Like a lot of other people are, I’m taking this week to relax a bit and do some things that I haven’t had time for lately. Therefore, all this week I’m rewinding the year with the 25 most-read posts of the year. I hope that those of you who are also on vacation this week, enjoy every moment of it. See you (virtually) in the New Year.
Some excellent educational content can be found on YouTube. However, many teachers cannot access YouTube in their classrooms. That is why I originally wrote what became one of the most popular posts to ever appear on Free Technology for Teachers, 30+ Alternatives to YouTube. That post is now fourteen months old and I’ve come across more alternatives in that time. Also in that time span some of the resources on the list have shut down. So it’s time to update the list.
2. Teacher Tube has been around for a while now, but I still run into teachers who have not heard of it. Teacher Tube provides user generated videos for teachers by teachers. Many of the videos on Teacher Tube have teachers sharing lesson plans in action. Some videos on Teacher Tube are simply inspirational. And other videos don’t have teachers or students in them, but contain educational lessons none the less.
3. Teachers.tv is a UK- based website of videos for teachers and about teaching. Teachers.tv provides hundreds of videos available for free download. On Teachers.tv there are videos for all grade levels and content areas. Teachers.tv also has videos about teaching methods and practices.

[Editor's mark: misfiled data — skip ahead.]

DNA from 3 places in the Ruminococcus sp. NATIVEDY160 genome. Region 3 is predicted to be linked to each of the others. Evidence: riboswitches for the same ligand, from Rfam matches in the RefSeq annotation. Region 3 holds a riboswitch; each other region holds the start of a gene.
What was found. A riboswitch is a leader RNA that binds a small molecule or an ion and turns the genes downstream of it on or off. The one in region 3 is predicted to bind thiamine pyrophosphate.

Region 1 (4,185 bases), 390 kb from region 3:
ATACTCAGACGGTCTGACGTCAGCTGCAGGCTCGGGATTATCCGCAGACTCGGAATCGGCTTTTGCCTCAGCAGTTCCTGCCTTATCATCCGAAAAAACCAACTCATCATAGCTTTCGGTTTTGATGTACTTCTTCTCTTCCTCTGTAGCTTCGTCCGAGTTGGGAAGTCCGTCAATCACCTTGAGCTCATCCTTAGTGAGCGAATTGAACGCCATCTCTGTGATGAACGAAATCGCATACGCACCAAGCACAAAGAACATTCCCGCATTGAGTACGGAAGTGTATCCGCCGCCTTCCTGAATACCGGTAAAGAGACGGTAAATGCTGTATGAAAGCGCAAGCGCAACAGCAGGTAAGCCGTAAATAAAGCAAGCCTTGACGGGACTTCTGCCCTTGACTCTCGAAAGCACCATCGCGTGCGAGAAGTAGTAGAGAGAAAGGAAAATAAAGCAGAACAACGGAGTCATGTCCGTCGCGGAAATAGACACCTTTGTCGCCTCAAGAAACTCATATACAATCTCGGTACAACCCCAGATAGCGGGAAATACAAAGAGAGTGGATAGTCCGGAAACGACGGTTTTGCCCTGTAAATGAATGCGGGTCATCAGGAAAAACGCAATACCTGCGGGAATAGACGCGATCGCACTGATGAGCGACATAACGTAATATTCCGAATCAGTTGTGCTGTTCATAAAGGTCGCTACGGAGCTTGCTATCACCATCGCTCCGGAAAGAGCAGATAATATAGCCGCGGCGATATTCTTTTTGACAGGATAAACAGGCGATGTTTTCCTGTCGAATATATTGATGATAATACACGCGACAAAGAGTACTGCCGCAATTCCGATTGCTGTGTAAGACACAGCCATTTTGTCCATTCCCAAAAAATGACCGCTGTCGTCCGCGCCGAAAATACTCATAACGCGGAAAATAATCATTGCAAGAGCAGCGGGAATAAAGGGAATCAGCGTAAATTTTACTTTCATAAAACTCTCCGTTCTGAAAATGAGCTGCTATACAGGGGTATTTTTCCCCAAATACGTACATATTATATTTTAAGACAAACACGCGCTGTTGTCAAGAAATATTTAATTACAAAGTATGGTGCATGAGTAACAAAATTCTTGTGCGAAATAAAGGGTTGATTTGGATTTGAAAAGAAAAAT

4. Next Vista is a nonprofit, advertising-free video sharing site run by Google Certified Teacher Rushton Hurley. Next Vista has three video categories. The Light Bulbs category is for videos that teach you how to do something and or provides an explanation of a topic. The Global Views video category contains videos created to promote understanding of cultures around the world. The Seeing Service video category highlights the work of people who are working to make a difference in the lives of others. Watch this interview I did with Rushton to learn more about Next Vista.
5. Academic Earth is a video depot for individual lectures and entire courses from some of the top universities in the United States. Visitors to Academic Earth will find lectures and courses from Yale, MIT, Berkeley, Harvard, Princeton, and Stanford.
6. Snag Films and its companion site Snag Learning are great places to watch full length documentaries from producers like National Geographic for free. Snag Learning provides a catalog of educational films that are accompanied by classroom discussion questions.
Read the rest of the list here.